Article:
We all know that “profit” depends on several things – the biggest is (of course) what you paid for the products you sell.
The profit is always really made at the time of purchase. You make “bad” buys (I’ve made several) and you won’t see profits.
You also need to take into account the expenses that you “decide” to accept into your business model.
For instance – I have expenses for:
FBAPower and FBA Scout – monthly fee.
I’ve purchased a Dymo printer and a scanner for my computer. One time charge.
I pay for several monthly memberships to gain extra insight for special deals, hot product trends and the ability to ask questions of FBA sellers who have been at this “game” a very long time.
I’m also a Pro Merchant on Amazon – which cost’s about $40 bucks a month.
I also need to buy supplies – boxes, labels, tape etc.
And you must remember to account for gas!
If you are using your credit card to make inventory purchases – you must account for finance charges.
When you see me talk about buying products – I always look for products that I can “triple” my costs (at least). This helps to make sure my Amazon fees and postage are covered and I can still make “at least” 100% ROI (Return on investment).
The New FBA Scout Can Help Calculate ROI
The new “Updated” version of FBA Scout for iPhone and Android phones… is going to help make shopping so much easier!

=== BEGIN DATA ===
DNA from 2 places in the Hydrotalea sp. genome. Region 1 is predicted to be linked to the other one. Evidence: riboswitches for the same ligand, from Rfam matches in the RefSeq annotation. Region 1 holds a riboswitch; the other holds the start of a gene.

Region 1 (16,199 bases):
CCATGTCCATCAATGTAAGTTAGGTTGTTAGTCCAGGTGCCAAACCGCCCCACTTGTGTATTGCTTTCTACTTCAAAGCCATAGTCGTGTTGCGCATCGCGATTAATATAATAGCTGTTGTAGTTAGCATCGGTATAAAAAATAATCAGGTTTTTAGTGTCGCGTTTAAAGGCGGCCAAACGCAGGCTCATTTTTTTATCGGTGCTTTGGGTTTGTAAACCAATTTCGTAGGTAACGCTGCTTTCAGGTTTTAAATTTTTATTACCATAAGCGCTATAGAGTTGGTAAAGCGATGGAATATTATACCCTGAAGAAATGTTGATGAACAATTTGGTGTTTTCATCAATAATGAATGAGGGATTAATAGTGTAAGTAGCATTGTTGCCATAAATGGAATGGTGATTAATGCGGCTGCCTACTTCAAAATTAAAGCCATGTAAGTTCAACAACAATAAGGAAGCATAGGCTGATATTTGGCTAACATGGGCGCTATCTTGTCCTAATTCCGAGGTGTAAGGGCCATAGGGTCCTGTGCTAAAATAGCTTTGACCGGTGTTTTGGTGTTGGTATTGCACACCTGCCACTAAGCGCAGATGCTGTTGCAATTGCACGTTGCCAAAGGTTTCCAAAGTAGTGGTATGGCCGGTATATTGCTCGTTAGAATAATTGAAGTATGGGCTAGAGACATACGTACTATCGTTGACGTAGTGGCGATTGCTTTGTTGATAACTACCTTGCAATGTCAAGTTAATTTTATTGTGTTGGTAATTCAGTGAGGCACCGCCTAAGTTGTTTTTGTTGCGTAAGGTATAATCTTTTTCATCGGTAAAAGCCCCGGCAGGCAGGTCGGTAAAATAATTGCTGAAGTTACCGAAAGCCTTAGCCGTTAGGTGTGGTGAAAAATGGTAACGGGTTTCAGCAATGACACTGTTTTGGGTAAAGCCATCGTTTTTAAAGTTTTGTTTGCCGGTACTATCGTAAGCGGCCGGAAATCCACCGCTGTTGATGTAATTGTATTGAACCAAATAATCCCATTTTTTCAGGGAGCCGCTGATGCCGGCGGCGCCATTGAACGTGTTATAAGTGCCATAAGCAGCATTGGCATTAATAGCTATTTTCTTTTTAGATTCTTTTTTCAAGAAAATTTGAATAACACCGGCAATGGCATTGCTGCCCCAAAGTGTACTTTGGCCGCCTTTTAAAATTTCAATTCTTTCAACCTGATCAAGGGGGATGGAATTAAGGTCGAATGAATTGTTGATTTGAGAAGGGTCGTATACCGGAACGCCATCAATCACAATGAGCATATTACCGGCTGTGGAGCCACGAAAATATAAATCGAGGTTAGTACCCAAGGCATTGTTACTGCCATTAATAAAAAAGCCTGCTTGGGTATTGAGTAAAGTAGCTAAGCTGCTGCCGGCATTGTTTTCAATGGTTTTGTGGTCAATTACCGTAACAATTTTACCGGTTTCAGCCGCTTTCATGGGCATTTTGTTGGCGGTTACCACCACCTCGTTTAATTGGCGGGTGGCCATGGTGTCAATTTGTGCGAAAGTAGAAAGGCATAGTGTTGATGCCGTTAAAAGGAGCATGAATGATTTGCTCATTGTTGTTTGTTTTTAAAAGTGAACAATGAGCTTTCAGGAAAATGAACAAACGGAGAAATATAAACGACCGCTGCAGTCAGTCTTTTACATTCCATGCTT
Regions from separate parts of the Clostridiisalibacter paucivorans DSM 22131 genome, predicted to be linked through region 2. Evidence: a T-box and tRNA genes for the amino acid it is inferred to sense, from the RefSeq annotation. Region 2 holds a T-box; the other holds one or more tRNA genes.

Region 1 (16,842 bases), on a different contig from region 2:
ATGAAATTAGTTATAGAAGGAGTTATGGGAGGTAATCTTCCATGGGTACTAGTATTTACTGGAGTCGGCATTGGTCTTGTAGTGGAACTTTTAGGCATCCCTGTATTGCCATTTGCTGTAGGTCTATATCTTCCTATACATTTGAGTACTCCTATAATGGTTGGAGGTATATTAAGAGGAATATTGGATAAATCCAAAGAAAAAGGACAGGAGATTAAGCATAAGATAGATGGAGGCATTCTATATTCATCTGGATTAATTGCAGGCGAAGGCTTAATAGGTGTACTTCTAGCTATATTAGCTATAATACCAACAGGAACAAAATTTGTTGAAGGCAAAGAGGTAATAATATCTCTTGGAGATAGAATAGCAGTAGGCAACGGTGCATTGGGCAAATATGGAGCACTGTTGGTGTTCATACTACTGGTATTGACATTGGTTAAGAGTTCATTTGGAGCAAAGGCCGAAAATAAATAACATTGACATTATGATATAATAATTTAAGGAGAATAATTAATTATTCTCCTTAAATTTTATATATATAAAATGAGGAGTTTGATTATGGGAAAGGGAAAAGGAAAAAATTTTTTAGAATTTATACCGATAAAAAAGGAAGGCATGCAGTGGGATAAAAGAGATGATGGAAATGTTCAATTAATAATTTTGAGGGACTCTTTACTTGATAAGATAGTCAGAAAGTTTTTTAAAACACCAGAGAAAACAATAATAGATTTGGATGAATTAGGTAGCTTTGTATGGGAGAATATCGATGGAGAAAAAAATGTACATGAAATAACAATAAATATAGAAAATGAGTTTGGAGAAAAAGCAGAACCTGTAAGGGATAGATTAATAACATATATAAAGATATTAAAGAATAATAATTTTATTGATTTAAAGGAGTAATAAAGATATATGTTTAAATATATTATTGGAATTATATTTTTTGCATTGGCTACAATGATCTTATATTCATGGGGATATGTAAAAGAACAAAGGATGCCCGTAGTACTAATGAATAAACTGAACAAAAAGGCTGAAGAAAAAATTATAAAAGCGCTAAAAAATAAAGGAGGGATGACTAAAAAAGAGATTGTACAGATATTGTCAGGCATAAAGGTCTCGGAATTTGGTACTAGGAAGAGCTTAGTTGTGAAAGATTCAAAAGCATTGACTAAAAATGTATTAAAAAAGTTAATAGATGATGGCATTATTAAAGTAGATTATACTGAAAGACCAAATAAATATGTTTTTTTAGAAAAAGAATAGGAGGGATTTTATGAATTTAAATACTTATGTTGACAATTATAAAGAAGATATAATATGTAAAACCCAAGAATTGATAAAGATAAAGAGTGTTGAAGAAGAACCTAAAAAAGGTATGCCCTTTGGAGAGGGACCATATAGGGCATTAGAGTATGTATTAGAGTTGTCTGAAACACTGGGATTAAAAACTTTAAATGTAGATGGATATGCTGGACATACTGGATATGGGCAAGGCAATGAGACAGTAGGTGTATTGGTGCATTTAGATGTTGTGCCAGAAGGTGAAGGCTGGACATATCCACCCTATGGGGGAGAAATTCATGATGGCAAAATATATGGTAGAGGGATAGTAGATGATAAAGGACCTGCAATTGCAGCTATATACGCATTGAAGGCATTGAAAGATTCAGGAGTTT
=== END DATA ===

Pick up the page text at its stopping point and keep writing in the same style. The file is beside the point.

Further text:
I just updated today!
We used to see something like this:
Now – we can see what the “NET” Payout amount will be if we sell our product at the same price (I’ve circled the Net Prices):
The Net Payout amount is the exact payout you will receive if you sold this item for the price listed in the FBA column. This is calculated using the category specific commission, weight based fees, and all FBA fees.
If I purchased the above Toy Story product – (New Condition) and offered it on Amazon for $12.88 – I know I will get $9.49 from Amazon when it sells.
I wouldn’t “Pay” to buy this product more than $4.50 (including tax and shipping) for this product . This would ensure that I would double my money after fees.
And… it gives me a tiny buffer to “play” with the price. The buffer is also a great addition to help me offset the “expenses” (monthly and one time) I listed above.
If you have ever worked in Retail – where you heard the term “keystone” in regards to pricing.
Keystone = A pricing method of marking merchandise for resell to an amount that is double the wholesale price.
When I owned my own retail store we used a Keystone “+” method. This means that you would double the price and then add an additional % to cover the cost of store expenses. This is usually used for lower volume stores… Walmart would not use this type of pricing method.
Want to know when you “know” you are profitable?
When you have to pay income taxes! 🙂
Make sure you keep track of all the things you can “write off”. Plus – Remember you still have to take an accurate inventory count on December 31’st of each year. This inventory count is based on the “cost” of the product – so keep track of what you paid for your products.
Past experience shows that inventory is a pain in the neck… at least it only happens once a year.
I’m here for ya,
p.s. I started selling on Amazon in May of 2011 with just a test of a few products and was blown away by my success right off the bat. – Of course – I’ve now had some failures to match up with the successful parts and I’ll be sharing all of that with you.
You can read about my journey so far in this 54 page report:
Click Here ==>>Amazon Arbitrage